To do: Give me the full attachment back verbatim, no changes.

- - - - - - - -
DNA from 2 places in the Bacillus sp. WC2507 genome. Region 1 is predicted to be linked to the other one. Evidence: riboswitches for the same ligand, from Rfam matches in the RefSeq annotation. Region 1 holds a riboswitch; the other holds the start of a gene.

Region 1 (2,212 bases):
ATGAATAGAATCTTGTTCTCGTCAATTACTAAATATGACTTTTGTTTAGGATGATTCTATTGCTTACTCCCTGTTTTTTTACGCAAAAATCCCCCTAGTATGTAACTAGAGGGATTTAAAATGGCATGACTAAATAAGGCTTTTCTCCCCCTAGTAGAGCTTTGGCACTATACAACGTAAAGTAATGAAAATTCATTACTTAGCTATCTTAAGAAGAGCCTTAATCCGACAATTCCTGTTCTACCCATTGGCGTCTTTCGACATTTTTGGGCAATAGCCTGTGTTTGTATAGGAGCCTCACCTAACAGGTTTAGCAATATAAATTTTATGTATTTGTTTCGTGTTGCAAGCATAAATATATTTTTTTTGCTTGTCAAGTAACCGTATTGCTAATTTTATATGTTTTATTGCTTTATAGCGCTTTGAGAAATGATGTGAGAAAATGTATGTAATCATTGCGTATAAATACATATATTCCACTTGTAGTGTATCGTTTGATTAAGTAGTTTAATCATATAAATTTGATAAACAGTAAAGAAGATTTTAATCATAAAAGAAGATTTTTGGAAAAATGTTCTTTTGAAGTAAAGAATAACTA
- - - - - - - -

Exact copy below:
DNA from 2 places in the Bacillus sp. WC2507 genome. Region 1 is predicted to be linked to the other one. Evidence: riboswitches for the same ligand, from Rfam matches in the RefSeq annotation. Region 1 holds a riboswitch; the other holds the start of a gene.

Region 1 (2,212 bases):
ATGAATAGAATCTTGTTCTCGTCAATTACTAAATATGACTTTTGTTTAGGATGATTCTATTGCTTACTCCCTGTTTTTTTACGCAAAAATCCCCCTAGTATGTAACTAGAGGGATTTAAAATGGCATGACTAAATAAGGCTTTTCTCCCCCTAGTAGAGCTTTGGCACTATACAACGTAAAGTAATGAAAATTCATTACTTAGCTATCTTAAGAAGAGCCTTAATCCGACAATTCCTGTTCTACCCATTGGCGTCTTTCGACATTTTTGGGCAATAGCCTGTGTTTGTATAGGAGCCTCACCTAACAGGTTTAGCAATATAAATTTTATGTATTTGTTTCGTGTTGCAAGCATAAATATATTTTTTTTGCTTGTCAAGTAACCGTATTGCTAATTTTATATGTTTTATTGCTTTATAGCGCTTTGAGAAATGATGTGAGAAAATGTATGTAATCATTGCGTATAAATACATATATTCCACTTGTAGTGTATCGTTTGATTAAGTAGTTTAATCATATAAATTTGATAAACAGTAAAGAAGATTTTAATCATAAAAGAAGATTTTTGGAAAAATGTTCTTTTGAAGTAAAGAATAACTA